Portugal is the perfect destination for a road trip or a self-drive holiday. The beautiful coastlines of the Alentejo and Algarve, in particular, are best explored with your own vehicle. Renting a car in Portugal will also give you the chance to visit traditional villages and national parks inland that are normally hard to reach by public transportation.
I’ve lived in Portugal for several years now, so I can share with you some first-hand tips on driving or renting a car in Portugal.
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The quality of the roads is good
Concerned about the roads? There’s no need to be.
Even though Portugal suffered plenty of economic problems over the past decades, the roads are generally very well-maintained.
Of course, if you go well off the beaten path in the countryside, you may find some crumbly roads, but this is the same as anywhere. All the main roads are in great condition.
Drivers aren’t crazy like in Italy
Some foreigners are worried that the driving style in Portugal might be quite similar to Mediterranean countries like Greece or Italy, which have a reputation for chaotic and irresponsible drivers.
You’ll be happy to know that Portuguese drivers are a lot better. While road rage can be expressed quite passionately at times, the driving manners are in no way as anarchic as in certain other southern European countries.
That’s not to say all driving behavior will be precisely the same as what you’re used to at home. Some foreign drivers in Portugal do rate the local driving style as a bit ‘erratic’, so it’s always best to drive cautiously. Not all drivers will indicate when maneuvering, only when taking turns, for instance. Drunk driving can also be a problem in Portugal, especially in rural areas.
There are many toll roads
Many of Portugal’s main motorways are toll roads. These are fantastic roads to drive, generally light on traffic and very easy to drive, however they can cost quite a bit extra. To drive from Lisbon to the Algarve via toll roads, for example, count on spending about €30.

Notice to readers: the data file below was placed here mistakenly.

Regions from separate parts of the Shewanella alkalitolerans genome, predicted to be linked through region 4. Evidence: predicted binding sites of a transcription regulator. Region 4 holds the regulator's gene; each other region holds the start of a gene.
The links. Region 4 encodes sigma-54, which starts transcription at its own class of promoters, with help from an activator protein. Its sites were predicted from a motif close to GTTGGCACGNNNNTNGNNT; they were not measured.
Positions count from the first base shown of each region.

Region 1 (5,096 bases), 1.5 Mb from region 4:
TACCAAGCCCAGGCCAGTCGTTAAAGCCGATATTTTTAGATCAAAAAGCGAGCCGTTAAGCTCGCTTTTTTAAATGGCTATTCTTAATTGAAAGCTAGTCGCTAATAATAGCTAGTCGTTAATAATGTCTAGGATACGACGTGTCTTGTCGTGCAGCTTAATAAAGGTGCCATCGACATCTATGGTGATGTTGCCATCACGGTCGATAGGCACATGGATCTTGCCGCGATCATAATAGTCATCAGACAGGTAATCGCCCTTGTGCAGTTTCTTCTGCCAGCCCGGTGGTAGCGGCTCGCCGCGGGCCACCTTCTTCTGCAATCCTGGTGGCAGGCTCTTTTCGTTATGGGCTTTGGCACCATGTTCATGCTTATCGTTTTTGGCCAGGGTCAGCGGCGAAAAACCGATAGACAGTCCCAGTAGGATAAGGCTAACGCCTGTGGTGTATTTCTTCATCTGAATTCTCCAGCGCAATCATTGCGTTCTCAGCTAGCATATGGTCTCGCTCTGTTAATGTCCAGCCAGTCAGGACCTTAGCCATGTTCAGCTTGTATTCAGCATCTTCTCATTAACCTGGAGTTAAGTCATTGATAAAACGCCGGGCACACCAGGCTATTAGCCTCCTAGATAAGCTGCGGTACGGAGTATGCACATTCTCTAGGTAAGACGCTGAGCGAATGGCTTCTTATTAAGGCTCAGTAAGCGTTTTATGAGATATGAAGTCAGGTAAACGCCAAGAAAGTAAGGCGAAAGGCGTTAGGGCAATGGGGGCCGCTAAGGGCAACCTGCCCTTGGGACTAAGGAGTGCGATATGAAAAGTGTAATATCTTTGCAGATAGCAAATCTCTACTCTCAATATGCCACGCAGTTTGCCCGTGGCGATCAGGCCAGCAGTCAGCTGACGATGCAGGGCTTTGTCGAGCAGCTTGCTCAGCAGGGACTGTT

When renting your car in Portugal, ask about getting a toll road transponder so you can pay electronically for your use of toll roads. Not all toll roads have payment booths, so to use them it’s best to have a transponder.
There are multiple payment systems but it’s easiest to use the Via Verde system, as it will work on all toll roads. Ask your rental agency about this if you plan on using toll roads at all during your trip.
Avoid entering green lanes if you do not have a Via Verde card.
You don’t need a car in Lisbon or Porto
There is no need to have a car in these cities as there are many other modes of transport available. Besides, the road layouts can be confusing if you don’t live there, and parking can be difficult or expensive.
If you’re staying in the cities on your trip, just drop off your car and explore the cities by foot, public transit, or by taking cheap rideshares with Uber or Bolt.
To travel between Lisbon and Porto, it’s comfortable to do so by high-speed train (about 3 ½ hours and €25 per person).
Don’t confuse diesel and petrol
The Portuguese words for diesel and petrol are a bit similar.
Gasolina is petrol and gasóleo is diesel.
If your car runs on petrol, look for the 95 or 98 signs indicating unleaded petrol.
Hide your belongings
Although Portugal is not known for unusually high criminality, theft does exist in Portugal and so it’s wise to not give anyone ideas.
Keep luggage in the back underneath the cover, or take your belongings with you while you’re sightseeing.
It’s good to book early
Booking your car early will typically get you a better price. In certain parts of Portugal, especially the islands (Azores and Madeira), there is also a limited stock of cars available, making it wise to book well ahead of time.
This is doubly true if you’re American and wish to drive automatic, as most cars available are manual.
I recommend comparing prices from all the different car rental companies via Discover Cars.
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Car rentals in Portugal can be cheap
You can find good deals for car rentals in Portugal. For example, a compact car might cost around €20 a day including insurance.
Do keep in mind this is highly seasonal; in the summer, it could cost twice as much, while in the winter you can often get crazy cheap deals. (I once rented a car for €5 a day in winter!)
Fuel is relatively pricey
To the chagrin of many Portuguese, the local fuel prices in the country are rather high, often being thought of as a “stealth tax” on the public. Fuel prices are regularly ranked among the top in Europe, despite Portugal being a low wage country.
If you find yourself anywhere near Spain, consider getting a full tank across the border, where fuel can easily cost 30% less.
Wondering where you should go on your Portuguese road trip? Here are my favorite places to travel in Portugal.
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